FDA approves updated Covid-19 vaccines targeting EG.5 variant. FDA gave its approval for updated Covid-19 vaccines designed to target the EG.5 variant, currently the dominant strain in the U.S. Drug manufacturers Moderna and Pfizer/BioNTech have reported the effectiveness of these new vaccines against the variant. Independent experts advising the CDC will now evaluate the safety and efficacy of these updated vaccines and provide recommendations for their use. Pending CDC approval, the vaccines could be distributed within days at select pharmacies and medical facilities.


Report: McCarthy to endorse Biden impeachment inquiry, setting up possible vote. House Speaker Kevin McCarthy (R-Calif.) will endorse an impeachment inquiry into President Biden this week, a source familiar confirmed to The Hill, setting the scene for a formal vote in the chamber — even though it remains unclear that there is enough support to launch a formal investigation. 

Of note: House Republican leaders are skeptical they can even get the Defense bill to the floor at this point, Punchbowl News reports. Rep. Ralph Norman (R-S.C.), a McCarthy skeptic on the Rules Committee, told the news outlet Monday night that he believes the rule that would allow for debate and a vote on the Defense bill is bound to fail, possibly in the Rules Committee. Norman is one of three conservatives that McCarthy appointed to the panel this year.


— White House says more companies pledge to make AI safe. Eight businesses, including Nvidia, Palantir and Salesforce, said they would join Google and Microsoft in voluntarily abiding by standards for safety, security and trust. The news comes as prominent tech executives meet with lawmakers in Washington this week to discuss the fast-evolving technology.

— Billionaires, Including Bill Gates and Rupert Murdoch, accused of exploiting H-2A visa program for low-wage agricultural workers. A recent investigation by Lever has shed light on the alleged exploitation of the H-2A visa program by billionaires, including Bill Gates and Rupert Murdoch. While the H-2A program has traditionally been associated with helping family farms find temporary foreign labor, this report suggests that affluent individuals are using the program to hire low-wage workers for their extensive agricultural operations. This revelation comes amidst growing concerns about human trafficking cases connected to the H-2A program, adding another layer of complexity to the issue.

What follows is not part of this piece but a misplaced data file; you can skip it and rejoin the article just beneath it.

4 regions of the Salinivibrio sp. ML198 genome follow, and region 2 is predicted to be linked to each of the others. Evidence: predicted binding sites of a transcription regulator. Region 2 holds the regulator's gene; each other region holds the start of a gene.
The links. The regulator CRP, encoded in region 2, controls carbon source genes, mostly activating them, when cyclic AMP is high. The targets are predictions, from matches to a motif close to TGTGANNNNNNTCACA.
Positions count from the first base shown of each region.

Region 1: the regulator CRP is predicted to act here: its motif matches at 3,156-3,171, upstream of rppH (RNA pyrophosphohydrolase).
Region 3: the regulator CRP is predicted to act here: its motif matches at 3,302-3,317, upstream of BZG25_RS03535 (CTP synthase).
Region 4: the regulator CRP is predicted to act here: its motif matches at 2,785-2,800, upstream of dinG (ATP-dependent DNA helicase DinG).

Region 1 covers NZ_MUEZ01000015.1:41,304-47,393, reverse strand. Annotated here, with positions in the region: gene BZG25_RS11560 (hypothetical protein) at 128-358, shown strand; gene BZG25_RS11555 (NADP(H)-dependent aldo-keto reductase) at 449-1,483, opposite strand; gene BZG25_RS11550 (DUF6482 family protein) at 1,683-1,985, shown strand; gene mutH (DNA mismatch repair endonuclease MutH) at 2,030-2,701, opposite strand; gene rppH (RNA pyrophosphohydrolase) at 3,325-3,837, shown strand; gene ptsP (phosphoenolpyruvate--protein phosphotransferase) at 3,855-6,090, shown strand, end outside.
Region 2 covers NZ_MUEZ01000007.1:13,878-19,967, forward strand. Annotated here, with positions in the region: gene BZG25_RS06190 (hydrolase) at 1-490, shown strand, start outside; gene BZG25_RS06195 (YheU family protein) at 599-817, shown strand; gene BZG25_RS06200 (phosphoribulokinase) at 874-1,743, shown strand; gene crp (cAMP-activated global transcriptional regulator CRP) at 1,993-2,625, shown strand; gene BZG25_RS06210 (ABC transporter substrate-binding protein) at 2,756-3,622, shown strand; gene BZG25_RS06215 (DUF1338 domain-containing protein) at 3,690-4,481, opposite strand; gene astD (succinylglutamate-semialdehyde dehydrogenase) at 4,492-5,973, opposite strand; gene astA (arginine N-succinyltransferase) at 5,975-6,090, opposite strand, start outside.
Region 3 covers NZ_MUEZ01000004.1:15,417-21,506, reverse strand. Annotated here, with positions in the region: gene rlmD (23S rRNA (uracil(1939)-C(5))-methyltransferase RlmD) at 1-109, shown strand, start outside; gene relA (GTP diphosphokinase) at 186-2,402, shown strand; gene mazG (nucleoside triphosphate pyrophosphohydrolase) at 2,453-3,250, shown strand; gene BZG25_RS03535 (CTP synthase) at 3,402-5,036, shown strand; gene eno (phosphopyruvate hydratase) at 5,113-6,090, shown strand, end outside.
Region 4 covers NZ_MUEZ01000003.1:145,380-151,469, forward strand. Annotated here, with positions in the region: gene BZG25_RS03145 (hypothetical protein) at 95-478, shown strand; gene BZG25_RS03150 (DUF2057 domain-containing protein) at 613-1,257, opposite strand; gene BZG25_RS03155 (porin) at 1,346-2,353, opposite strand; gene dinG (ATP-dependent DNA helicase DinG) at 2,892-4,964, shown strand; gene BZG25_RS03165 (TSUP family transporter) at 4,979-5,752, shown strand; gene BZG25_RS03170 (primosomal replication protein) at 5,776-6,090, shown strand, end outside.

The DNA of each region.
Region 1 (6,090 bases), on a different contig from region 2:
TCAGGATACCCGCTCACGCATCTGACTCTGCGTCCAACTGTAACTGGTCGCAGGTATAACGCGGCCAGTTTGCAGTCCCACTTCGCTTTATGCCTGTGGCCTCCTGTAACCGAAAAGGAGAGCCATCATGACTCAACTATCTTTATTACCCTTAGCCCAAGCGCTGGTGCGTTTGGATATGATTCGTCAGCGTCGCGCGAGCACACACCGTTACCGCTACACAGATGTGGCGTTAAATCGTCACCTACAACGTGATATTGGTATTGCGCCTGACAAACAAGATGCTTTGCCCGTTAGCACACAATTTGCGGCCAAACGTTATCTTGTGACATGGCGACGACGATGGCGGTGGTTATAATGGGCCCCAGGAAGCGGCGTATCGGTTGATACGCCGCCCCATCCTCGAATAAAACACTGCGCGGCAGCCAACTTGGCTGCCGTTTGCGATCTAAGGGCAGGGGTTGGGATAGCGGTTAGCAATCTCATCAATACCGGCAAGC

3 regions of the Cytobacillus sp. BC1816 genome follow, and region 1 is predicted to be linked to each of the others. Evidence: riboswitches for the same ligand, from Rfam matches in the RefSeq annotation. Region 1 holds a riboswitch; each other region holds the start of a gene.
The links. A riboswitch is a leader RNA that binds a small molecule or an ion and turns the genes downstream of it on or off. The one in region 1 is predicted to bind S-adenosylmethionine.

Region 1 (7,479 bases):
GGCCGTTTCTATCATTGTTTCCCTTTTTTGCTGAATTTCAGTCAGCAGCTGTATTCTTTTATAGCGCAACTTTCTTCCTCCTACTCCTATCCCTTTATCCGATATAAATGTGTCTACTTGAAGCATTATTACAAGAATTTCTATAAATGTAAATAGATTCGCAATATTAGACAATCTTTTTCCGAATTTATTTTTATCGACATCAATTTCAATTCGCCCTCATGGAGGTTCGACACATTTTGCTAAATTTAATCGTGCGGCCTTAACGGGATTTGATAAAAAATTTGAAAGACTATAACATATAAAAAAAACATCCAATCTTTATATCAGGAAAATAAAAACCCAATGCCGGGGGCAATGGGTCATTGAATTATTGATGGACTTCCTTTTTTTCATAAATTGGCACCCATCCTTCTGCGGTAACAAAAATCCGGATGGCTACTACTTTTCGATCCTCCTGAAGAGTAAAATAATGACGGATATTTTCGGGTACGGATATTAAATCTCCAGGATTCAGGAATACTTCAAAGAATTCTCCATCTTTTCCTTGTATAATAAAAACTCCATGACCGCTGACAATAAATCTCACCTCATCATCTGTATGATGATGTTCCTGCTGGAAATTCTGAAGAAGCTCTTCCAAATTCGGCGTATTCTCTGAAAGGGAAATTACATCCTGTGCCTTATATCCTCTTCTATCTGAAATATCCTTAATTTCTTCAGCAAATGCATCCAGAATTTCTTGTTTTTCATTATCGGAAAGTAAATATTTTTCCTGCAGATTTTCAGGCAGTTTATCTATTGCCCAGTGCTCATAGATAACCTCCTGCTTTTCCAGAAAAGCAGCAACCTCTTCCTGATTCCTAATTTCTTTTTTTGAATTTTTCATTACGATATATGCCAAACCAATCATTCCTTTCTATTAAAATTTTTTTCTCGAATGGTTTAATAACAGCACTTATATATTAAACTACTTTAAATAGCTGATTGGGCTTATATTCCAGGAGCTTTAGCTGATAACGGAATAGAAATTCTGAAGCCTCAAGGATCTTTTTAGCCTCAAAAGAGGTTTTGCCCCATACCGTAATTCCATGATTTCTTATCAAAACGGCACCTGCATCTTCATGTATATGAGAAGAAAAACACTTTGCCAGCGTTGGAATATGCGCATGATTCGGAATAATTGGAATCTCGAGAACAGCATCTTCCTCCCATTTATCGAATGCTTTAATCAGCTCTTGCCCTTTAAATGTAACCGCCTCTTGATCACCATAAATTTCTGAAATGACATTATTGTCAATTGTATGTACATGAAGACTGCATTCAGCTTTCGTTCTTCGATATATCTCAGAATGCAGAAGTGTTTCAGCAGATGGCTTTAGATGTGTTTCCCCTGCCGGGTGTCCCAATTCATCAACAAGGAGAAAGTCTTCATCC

— Calendar of events today:

Tuesday, Sept. 12

  • Consumer Federation of America holds 46th annual Food Policy Conference, Washington.

  • CropLife America holds annual meeting, through Wednesday, Nashville.

  • International Fresh Produce Association holds its Washington Conference, through Friday, Washington.

  • SEC oversight. Senate Banking, Housing and Urban Affairs Committee hearing on "Oversight of the U.S. Securities and Exchange Commission." SEC Commissioner Gary Gensler testifies.

  • Dietary guidelines. Health and Human Services Department holds a virtual meeting of the 2025 Dietary Guidelines Advisory Committee; runs through Wednesday.

  • Agriculture issues. The National Association of State Departments of Agriculture holds their annual meeting in Wyoming, including remarks from FDA official Acting Director of the Center for Food Safety and Applied Nutrition Donald Prater, sessions on conservation and sustainable futures, and meetings of several committees.

  • Climate research for farms of the future. The Environmental and Energy Study Institute virtual discussion on "Climate-Smart Research for the Farms of the Future."

  • Supply chain issues. Senate Homeland Security and Governmental Affairs Committee hearing on "America's Supply Chain Security: Understanding & Mitigating Threats."